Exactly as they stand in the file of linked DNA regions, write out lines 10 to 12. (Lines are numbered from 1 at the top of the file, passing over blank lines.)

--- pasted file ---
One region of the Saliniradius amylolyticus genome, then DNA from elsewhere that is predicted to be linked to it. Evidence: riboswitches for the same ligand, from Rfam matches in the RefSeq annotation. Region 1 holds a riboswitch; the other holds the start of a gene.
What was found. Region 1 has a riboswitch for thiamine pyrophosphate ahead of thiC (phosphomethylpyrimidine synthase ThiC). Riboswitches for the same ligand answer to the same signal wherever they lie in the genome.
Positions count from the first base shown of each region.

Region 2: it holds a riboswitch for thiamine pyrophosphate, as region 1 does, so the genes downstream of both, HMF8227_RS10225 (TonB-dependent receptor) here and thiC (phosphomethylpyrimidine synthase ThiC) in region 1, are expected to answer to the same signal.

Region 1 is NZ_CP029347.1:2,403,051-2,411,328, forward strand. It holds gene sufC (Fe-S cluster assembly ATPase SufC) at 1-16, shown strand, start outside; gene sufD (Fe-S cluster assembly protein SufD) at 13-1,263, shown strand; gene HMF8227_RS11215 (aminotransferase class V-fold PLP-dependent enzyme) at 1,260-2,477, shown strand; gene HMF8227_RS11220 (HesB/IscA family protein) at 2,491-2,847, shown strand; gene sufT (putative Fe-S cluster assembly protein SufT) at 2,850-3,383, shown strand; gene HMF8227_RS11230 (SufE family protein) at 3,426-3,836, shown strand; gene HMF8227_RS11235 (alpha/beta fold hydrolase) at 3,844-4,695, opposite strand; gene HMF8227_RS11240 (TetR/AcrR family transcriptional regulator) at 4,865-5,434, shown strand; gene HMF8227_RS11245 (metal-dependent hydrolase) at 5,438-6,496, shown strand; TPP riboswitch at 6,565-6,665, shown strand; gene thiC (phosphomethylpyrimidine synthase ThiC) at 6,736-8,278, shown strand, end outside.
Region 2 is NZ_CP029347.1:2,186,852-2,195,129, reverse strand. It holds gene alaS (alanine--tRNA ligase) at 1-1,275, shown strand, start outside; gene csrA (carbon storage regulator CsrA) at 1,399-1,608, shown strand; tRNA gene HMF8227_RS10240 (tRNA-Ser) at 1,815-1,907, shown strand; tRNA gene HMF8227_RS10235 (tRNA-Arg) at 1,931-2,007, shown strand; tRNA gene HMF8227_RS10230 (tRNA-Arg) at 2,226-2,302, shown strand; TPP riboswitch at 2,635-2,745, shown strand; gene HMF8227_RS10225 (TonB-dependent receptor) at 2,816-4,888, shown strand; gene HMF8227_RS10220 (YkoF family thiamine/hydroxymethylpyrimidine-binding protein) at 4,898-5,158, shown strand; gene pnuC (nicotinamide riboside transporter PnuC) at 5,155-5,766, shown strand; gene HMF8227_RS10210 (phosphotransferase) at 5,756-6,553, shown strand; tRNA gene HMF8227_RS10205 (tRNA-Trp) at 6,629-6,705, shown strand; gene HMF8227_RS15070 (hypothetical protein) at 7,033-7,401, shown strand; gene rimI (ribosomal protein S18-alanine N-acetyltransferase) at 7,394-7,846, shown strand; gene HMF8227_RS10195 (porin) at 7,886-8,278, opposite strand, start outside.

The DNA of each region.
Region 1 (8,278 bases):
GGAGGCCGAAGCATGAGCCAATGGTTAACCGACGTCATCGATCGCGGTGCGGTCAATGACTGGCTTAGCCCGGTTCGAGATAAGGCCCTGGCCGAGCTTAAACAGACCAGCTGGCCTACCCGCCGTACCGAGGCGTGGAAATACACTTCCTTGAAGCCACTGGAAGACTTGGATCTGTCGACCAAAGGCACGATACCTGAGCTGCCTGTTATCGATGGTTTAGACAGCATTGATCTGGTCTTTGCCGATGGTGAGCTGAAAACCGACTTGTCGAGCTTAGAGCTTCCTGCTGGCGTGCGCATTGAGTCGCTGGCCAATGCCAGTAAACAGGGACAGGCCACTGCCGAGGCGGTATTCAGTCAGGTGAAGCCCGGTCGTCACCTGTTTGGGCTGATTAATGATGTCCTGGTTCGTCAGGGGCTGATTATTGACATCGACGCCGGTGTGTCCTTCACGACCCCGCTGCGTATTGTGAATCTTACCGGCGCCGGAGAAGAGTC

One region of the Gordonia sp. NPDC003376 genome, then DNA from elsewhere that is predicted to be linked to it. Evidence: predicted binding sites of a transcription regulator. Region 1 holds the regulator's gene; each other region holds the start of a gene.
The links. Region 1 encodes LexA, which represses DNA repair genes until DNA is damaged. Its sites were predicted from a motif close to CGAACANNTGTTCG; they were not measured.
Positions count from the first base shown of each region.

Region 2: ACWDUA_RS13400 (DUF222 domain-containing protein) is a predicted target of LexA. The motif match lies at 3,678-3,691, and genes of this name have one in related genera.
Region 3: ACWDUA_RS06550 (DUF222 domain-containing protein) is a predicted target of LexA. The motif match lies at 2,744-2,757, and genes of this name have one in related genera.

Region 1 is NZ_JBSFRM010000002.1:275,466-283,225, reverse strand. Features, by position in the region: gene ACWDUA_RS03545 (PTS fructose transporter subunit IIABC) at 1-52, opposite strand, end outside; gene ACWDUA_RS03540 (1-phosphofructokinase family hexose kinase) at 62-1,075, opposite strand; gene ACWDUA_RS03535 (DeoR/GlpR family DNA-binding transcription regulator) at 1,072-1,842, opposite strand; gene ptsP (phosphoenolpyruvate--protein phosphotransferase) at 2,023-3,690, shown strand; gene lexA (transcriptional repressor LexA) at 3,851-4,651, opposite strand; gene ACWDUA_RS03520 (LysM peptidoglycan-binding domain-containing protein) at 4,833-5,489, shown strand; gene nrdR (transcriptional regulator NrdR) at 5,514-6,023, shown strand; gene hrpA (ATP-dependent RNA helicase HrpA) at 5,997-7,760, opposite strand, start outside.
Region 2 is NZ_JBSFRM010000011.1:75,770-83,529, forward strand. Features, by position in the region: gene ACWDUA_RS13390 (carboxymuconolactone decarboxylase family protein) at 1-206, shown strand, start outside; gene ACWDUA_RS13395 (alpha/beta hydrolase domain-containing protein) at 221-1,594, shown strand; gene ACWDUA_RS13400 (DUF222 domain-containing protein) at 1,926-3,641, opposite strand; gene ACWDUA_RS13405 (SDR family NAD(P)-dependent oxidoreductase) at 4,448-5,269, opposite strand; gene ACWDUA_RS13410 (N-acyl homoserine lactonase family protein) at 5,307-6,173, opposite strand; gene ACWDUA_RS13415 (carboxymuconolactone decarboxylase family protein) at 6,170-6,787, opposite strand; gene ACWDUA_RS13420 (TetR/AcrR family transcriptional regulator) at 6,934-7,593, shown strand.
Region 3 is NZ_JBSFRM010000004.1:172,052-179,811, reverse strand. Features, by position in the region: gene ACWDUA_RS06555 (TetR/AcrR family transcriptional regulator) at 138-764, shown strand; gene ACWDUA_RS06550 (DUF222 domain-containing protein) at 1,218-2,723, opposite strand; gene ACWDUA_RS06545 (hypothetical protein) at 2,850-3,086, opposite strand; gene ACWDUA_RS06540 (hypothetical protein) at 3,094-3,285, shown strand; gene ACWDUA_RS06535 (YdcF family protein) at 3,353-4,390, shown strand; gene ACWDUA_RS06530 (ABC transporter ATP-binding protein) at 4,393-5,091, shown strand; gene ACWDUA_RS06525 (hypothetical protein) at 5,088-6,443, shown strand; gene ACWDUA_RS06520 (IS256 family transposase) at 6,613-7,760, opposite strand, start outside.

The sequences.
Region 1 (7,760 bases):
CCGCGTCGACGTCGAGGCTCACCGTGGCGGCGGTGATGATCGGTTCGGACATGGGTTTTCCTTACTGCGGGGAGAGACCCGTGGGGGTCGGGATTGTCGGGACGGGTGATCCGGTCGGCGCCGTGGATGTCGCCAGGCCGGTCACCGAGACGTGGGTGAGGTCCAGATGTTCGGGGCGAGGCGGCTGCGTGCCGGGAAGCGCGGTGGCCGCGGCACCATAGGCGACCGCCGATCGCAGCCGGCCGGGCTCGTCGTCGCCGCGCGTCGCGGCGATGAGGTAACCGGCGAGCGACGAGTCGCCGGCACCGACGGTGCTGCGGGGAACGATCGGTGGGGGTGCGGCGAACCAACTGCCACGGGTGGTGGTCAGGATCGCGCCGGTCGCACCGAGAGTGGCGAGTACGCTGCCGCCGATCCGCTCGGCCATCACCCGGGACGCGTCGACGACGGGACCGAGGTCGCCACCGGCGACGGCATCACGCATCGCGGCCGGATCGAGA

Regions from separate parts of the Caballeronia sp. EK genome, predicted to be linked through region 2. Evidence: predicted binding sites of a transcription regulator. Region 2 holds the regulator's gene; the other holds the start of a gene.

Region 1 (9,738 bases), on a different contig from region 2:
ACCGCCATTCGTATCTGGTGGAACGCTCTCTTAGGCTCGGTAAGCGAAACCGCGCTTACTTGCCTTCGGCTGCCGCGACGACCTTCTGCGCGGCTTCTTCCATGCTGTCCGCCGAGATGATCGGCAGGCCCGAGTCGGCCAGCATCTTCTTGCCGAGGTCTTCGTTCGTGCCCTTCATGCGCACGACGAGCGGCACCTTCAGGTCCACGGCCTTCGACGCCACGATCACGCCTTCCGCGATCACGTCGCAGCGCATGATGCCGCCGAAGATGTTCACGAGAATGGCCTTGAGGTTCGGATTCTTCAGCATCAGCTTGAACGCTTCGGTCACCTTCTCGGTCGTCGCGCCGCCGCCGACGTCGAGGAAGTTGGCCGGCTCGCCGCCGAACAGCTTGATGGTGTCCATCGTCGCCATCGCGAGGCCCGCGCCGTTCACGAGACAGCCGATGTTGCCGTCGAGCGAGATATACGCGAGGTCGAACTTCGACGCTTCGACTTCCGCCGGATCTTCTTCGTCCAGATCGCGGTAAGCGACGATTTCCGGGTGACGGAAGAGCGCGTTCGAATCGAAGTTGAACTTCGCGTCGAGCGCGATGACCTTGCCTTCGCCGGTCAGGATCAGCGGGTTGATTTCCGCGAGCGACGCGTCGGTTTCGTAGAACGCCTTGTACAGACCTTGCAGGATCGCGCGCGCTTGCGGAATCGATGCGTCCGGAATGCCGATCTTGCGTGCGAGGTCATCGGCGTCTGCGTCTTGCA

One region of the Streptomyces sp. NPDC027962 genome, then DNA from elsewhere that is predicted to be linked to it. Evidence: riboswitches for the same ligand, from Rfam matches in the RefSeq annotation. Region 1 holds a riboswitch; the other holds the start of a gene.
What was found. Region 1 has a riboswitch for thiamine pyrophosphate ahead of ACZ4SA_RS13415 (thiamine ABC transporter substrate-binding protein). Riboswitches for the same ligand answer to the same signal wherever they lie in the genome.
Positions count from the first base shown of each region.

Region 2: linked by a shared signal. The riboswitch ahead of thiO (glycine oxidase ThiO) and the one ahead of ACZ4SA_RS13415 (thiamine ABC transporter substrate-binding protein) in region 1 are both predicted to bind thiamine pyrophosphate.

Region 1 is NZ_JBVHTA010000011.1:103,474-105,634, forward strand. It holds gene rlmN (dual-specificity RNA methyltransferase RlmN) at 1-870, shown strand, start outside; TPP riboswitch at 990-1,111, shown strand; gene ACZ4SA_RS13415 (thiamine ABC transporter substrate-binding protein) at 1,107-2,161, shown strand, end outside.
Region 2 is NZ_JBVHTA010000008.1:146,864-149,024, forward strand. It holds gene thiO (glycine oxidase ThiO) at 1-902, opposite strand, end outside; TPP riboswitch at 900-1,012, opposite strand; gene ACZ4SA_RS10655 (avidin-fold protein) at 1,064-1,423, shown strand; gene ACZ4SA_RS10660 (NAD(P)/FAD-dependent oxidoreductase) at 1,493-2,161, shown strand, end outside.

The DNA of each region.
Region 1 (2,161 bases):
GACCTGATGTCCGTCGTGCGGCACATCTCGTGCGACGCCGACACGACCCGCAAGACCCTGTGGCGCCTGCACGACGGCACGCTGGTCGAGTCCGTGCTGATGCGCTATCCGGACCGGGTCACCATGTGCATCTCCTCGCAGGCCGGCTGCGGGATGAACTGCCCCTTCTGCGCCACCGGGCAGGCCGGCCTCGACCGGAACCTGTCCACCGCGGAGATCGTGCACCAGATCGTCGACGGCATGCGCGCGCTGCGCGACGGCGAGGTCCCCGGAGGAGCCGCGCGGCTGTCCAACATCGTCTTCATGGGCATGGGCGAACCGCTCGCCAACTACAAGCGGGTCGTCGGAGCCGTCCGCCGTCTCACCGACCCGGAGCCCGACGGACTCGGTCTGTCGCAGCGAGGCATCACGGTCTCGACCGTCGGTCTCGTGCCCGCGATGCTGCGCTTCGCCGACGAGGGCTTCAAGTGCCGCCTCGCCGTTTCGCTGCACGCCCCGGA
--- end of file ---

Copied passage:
One region of the Gordonia sp. NPDC003376 genome, then DNA from elsewhere that is predicted to be linked to it. Evidence: predicted binding sites of a transcription regulator. Region 1 holds the regulator's gene; each other region holds the start of a gene.
The links. Region 1 encodes LexA, which represses DNA repair genes until DNA is damaged. Its sites were predicted from a motif close to CGAACANNTGTTCG; they were not measured.
Positions count from the first base shown of each region.